You can find a sample sleep diary in the National Heart, Lung, and Blood Institute’s“Your Guide to Healthy Sleep.”

Your doctor also will want to know how loudly and often you snore or make gasping or choking sounds during sleep. Often you’re not aware of such symptoms and must ask a family member or bed partner to report them.

If you’re a parent of a child who may have sleep apnea, tell your child’s doctor about your child’s signs and symptoms.

Let your doctor know if anyone in your family has been diagnosed with sleep apnea or has had symptoms of the disorder.

Many people aren’t aware of their symptoms and aren’t diagnosed.

Physical Exam

Your doctor will check your mouth, nose, and throat for extra or large tissues. The tonsils often are enlarged in children with sleep apnea. A physical exam and medical history may be all that’s needed to diagnose sleep apnea in children.

Adults with the condition may have an enlarged uvula or soft palate. The uvula is the tissue that hangs from the middle of the back of your mouth. The soft palate is the roof of your mouth in the back of your throat.

Sleep Studies

A sleep study is the most accurate test for diagnosing sleep apnea. It captures what happens with your breathing while you sleep.

A sleep study is often done in a sleep center or sleep lab, which may be part of a hospital. You may stay overnight in the sleep center.

Polysomnogram

A polysomnogram (poly-SOM-no-gram), or PSG, is the most common study for diagnosing sleep apnea. This test records:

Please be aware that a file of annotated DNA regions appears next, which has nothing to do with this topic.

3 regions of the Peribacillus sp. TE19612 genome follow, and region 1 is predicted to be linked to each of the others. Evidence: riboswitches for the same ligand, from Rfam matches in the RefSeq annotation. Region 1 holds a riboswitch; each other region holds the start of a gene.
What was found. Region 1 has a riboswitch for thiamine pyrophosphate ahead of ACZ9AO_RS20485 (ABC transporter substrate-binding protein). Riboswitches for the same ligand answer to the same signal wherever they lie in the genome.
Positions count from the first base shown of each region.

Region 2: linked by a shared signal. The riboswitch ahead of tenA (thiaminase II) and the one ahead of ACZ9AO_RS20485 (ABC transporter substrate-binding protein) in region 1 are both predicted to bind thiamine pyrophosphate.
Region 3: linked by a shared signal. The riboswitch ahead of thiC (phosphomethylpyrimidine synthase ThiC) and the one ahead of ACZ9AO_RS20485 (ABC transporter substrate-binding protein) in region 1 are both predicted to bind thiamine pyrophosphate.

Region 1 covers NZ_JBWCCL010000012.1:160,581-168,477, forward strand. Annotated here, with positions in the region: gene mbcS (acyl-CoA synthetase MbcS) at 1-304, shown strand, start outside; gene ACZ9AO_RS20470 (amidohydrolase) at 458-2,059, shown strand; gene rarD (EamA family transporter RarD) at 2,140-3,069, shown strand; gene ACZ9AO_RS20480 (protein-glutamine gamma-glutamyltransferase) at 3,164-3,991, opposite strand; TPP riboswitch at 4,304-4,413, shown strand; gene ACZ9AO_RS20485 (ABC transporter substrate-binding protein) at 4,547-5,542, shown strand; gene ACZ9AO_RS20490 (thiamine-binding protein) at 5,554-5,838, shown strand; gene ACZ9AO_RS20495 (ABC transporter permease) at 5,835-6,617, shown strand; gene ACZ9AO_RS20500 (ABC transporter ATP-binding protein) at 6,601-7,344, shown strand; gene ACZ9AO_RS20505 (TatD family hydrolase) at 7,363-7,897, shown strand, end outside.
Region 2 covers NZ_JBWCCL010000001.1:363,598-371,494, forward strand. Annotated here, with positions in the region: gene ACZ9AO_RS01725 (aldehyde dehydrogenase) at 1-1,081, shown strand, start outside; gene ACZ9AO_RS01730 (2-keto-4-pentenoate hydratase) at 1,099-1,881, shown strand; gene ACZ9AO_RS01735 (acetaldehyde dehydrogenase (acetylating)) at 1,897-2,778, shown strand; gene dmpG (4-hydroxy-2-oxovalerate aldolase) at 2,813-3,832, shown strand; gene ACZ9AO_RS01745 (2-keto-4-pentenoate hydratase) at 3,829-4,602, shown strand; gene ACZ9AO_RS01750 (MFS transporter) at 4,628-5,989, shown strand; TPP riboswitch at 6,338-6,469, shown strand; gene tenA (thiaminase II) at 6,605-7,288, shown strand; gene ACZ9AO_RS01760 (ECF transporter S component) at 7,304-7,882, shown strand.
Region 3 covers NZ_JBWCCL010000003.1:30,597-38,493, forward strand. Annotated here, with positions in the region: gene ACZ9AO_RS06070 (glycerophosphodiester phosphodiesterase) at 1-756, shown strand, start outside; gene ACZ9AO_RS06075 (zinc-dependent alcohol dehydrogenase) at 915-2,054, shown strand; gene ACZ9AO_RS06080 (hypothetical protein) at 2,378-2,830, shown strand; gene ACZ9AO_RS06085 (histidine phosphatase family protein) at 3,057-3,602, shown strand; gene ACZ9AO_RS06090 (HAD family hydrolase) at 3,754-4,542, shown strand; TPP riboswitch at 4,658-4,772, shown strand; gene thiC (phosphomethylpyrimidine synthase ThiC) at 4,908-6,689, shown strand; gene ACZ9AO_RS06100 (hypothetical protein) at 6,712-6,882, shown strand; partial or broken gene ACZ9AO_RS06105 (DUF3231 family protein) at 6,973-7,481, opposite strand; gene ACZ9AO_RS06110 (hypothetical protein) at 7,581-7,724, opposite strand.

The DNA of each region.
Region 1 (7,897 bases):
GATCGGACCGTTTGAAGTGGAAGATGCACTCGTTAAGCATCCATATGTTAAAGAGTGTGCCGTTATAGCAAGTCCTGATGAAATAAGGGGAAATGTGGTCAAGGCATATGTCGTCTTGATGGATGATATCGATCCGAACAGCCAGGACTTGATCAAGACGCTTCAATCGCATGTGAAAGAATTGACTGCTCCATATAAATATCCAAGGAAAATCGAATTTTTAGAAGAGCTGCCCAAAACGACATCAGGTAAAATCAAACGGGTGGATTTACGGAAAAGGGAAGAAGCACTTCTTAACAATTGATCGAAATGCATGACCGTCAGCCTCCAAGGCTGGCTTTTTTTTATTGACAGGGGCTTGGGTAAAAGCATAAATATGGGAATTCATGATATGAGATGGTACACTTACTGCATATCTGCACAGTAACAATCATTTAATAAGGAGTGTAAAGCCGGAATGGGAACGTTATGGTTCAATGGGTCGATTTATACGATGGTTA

• Brain activity
  • Eye movement and other muscle activity
  • Breathing and heart rate
  • How much air moves in and out of your lungs while you’re sleeping
  • The amount of oxygen in your blood

A PSG is painless. You will go to sleep as usual, except you will have sensors on your scalp, face, chest, limbs, and finger. The staff at the sleep center will use the sensors to check on you throughout the night.

A sleep specialist reviews the results of your PSG to see whether you have sleep apnea and how severe it is. He or she will use the results to plan your treatment. How Is Sleep Apnea Treated?

Goals of Treatment

The goals of treating obstructive sleep apnea are to:

  • Restore regular breathing during sleep
  • Relieve symptoms such as loud snoring and daytime sleepiness

Treatment may help other medical problems linked to sleep apnea, such as high blood pressure. Treatment also can reduce your risk for heart disease, stroke, and diabetes.